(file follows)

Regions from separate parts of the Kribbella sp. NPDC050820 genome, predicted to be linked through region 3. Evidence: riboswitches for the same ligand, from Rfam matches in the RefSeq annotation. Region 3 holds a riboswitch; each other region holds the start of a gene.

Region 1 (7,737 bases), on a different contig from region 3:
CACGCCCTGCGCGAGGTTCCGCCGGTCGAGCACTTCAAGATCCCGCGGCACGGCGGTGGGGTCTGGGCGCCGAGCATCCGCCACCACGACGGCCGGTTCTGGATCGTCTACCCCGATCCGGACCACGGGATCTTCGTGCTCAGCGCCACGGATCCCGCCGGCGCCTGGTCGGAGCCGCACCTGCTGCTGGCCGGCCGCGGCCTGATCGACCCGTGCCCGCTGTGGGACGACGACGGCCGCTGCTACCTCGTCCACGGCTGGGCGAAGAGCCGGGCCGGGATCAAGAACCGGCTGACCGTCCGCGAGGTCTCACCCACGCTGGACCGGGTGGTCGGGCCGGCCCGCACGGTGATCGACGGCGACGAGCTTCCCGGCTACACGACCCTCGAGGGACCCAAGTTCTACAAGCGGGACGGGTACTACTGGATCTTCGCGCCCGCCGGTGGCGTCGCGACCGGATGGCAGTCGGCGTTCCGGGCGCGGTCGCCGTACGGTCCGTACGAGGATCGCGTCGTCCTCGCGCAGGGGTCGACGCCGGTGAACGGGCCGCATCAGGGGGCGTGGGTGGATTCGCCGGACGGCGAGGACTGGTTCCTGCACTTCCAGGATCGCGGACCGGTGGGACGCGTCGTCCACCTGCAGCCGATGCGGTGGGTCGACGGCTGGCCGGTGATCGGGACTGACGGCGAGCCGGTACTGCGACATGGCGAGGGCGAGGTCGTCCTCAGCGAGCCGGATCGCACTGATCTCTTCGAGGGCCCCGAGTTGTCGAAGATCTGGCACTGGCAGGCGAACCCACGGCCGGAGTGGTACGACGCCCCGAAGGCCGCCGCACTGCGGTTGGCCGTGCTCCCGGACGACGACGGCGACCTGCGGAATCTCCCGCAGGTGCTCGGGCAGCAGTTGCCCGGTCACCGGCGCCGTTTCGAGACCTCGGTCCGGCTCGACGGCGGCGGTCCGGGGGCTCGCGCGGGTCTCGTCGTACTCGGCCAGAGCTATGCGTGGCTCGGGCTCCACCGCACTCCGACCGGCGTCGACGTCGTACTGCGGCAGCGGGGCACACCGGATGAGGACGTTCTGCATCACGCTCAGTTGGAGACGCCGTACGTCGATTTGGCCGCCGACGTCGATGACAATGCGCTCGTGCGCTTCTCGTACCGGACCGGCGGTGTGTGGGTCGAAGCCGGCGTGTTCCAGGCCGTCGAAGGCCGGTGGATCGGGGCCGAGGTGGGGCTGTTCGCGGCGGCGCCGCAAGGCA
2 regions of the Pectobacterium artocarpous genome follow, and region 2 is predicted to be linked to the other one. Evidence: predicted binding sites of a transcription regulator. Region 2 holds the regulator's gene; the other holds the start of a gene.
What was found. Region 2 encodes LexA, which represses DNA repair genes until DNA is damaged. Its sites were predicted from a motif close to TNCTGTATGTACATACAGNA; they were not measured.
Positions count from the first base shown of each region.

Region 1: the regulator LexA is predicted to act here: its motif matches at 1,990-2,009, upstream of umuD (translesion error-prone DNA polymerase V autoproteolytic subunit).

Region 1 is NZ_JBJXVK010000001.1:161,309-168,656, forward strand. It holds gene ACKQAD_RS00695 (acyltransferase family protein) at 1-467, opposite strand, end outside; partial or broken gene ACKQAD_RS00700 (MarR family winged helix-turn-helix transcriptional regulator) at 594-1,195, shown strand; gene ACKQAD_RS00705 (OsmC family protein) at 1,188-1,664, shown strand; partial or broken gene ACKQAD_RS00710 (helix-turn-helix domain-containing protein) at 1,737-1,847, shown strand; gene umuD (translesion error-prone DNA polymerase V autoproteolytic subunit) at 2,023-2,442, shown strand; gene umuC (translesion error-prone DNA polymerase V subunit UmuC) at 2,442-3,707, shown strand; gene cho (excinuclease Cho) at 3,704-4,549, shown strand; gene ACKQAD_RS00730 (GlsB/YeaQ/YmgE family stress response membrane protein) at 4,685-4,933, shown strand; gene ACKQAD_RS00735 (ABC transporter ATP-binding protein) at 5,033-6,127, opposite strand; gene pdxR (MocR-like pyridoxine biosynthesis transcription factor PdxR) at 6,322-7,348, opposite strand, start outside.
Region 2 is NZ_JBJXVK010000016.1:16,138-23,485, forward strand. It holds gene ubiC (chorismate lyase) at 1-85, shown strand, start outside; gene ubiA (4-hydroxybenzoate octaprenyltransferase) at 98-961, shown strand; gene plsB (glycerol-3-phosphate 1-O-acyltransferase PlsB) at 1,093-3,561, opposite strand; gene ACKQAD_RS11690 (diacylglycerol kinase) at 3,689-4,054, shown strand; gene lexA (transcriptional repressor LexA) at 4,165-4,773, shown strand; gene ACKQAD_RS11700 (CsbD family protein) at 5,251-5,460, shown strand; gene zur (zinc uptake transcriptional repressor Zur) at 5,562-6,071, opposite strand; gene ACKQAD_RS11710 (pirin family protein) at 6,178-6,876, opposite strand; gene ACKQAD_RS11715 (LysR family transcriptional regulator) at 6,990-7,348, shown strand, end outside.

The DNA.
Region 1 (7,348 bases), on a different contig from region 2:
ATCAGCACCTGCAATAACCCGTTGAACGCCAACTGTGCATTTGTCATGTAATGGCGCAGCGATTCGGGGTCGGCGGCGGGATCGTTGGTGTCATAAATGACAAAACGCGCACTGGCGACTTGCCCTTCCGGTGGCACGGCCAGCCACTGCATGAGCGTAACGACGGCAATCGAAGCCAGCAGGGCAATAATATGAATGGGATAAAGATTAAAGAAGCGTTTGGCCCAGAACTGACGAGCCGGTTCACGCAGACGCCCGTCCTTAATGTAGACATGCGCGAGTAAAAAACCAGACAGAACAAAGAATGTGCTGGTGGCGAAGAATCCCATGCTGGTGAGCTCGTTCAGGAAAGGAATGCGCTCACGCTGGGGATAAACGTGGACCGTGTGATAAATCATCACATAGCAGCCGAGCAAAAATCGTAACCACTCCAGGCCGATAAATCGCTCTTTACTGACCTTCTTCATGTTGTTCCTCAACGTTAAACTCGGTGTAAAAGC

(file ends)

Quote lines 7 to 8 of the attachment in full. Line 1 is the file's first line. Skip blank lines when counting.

Region 1: the regulator LexA is predicted to act here: its motif matches at 1,990-2,009, upstream of umuD (translesion error-prone DNA polymerase V autoproteolytic subunit).

Region 1 is NZ_JBJXVK010000001.1:161,309-168,656, forward strand. It holds gene ACKQAD_RS00695 (acyltransferase family protein) at 1-467, opposite strand, end outside; partial or broken gene ACKQAD_RS00700 (MarR family winged helix-turn-helix transcriptional regulator) at 594-1,195, shown strand; gene ACKQAD_RS00705 (OsmC family protein) at 1,188-1,664, shown strand; partial or broken gene ACKQAD_RS00710 (helix-turn-helix domain-containing protein) at 1,737-1,847, shown strand; gene umuD (translesion error-prone DNA polymerase V autoproteolytic subunit) at 2,023-2,442, shown strand; gene umuC (translesion error-prone DNA polymerase V subunit UmuC) at 2,442-3,707, shown strand; gene cho (excinuclease Cho) at 3,704-4,549, shown strand; gene ACKQAD_RS00730 (GlsB/YeaQ/YmgE family stress response membrane protein) at 4,685-4,933, shown strand; gene ACKQAD_RS00735 (ABC transporter ATP-binding protein) at 5,033-6,127, opposite strand; gene pdxR (MocR-like pyridoxine biosynthesis transcription factor PdxR) at 6,322-7,348, opposite strand, start outside.